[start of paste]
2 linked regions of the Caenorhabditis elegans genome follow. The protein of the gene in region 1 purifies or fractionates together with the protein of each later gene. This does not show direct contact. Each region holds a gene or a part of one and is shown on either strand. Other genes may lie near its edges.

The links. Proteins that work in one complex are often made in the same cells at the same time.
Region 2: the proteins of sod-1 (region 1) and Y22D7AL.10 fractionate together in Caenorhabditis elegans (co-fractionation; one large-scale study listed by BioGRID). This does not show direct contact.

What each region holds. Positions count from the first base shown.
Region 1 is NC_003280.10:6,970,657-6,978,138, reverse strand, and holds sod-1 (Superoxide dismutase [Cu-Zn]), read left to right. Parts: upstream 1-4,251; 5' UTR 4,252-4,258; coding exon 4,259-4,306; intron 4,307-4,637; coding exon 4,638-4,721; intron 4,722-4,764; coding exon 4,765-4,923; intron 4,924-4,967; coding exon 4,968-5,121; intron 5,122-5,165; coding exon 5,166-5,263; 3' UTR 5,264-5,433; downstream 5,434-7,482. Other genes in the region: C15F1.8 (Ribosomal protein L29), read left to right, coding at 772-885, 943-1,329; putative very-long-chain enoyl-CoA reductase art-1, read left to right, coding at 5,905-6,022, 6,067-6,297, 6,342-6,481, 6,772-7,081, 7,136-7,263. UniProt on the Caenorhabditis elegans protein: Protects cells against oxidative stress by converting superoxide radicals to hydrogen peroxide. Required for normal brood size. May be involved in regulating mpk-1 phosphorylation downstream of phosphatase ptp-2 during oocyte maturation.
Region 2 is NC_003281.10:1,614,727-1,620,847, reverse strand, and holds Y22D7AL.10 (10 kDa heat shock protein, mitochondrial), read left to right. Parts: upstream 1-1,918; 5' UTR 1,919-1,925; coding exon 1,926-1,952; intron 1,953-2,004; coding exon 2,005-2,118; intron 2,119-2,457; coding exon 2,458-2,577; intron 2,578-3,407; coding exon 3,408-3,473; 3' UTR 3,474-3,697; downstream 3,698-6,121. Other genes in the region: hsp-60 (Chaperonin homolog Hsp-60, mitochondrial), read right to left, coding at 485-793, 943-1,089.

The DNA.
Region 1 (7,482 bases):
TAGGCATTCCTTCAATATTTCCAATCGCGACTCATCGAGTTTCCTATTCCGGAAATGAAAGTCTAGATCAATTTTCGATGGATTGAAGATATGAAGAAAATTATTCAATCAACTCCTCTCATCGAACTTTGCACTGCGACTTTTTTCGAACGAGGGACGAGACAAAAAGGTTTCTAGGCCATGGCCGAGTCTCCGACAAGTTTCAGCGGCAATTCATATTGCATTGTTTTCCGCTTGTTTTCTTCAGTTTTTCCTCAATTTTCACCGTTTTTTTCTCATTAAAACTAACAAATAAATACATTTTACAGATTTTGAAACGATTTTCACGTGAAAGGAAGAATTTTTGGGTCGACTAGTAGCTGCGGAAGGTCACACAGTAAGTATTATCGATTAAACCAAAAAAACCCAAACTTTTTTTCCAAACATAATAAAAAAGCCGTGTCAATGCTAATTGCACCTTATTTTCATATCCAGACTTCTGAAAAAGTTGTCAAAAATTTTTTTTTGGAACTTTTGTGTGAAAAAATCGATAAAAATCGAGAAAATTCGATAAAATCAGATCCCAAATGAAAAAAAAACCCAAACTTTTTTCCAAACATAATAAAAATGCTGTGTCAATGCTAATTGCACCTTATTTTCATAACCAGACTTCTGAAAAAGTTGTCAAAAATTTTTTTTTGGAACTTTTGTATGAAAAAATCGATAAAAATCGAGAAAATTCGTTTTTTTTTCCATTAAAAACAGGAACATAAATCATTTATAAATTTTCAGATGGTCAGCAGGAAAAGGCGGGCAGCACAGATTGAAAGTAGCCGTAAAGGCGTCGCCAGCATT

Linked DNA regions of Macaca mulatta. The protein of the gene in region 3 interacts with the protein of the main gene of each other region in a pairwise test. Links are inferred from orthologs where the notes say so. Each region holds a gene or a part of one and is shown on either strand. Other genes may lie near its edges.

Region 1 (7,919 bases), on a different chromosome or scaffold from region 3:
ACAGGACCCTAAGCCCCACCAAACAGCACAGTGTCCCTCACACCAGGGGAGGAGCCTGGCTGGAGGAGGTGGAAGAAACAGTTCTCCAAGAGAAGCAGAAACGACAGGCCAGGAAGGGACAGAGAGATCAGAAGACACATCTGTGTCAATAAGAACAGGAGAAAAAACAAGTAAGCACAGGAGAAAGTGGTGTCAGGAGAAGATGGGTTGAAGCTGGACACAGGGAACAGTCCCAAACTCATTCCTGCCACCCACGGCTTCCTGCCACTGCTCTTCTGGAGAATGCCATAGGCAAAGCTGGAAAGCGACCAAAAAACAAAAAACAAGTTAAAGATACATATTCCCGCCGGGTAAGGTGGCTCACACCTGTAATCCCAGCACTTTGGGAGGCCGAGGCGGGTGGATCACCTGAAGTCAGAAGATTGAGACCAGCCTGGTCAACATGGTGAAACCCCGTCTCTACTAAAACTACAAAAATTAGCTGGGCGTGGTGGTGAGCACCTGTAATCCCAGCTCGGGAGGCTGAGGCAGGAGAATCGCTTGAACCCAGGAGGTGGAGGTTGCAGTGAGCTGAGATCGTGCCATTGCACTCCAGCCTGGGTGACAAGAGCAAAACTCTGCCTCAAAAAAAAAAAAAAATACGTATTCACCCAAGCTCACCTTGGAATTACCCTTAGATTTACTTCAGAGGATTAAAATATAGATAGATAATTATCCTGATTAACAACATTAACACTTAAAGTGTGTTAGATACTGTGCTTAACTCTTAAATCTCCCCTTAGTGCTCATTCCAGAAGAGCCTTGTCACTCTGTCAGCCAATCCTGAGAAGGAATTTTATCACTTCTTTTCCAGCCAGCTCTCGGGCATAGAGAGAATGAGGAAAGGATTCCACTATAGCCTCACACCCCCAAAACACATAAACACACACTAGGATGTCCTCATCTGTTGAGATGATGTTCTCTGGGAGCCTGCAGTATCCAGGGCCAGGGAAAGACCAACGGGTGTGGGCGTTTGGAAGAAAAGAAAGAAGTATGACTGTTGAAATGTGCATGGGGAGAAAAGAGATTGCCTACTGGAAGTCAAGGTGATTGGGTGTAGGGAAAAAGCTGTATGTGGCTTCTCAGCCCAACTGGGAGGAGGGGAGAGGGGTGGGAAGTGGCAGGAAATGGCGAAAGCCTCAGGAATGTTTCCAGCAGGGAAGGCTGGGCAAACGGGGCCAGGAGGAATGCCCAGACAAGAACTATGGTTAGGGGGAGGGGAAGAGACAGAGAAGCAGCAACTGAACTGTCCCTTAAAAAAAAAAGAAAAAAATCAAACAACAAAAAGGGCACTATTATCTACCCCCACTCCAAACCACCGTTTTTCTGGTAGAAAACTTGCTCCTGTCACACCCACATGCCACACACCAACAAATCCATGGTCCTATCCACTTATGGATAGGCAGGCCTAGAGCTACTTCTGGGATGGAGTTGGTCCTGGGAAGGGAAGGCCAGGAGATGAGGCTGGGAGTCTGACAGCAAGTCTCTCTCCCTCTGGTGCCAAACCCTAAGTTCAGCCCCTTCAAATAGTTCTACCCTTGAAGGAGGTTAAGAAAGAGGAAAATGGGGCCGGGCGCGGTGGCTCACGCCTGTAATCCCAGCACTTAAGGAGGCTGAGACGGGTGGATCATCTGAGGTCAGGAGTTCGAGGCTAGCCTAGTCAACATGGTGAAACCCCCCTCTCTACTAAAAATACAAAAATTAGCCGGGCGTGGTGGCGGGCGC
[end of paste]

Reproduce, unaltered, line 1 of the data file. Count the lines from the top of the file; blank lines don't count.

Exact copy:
2 linked regions of the Caenorhabditis elegans genome follow. The protein of the gene in region 1 purifies or fractionates together with the protein of each later gene. This does not show direct contact. Each region holds a gene or a part of one and is shown on either strand. Other genes may lie near its edges.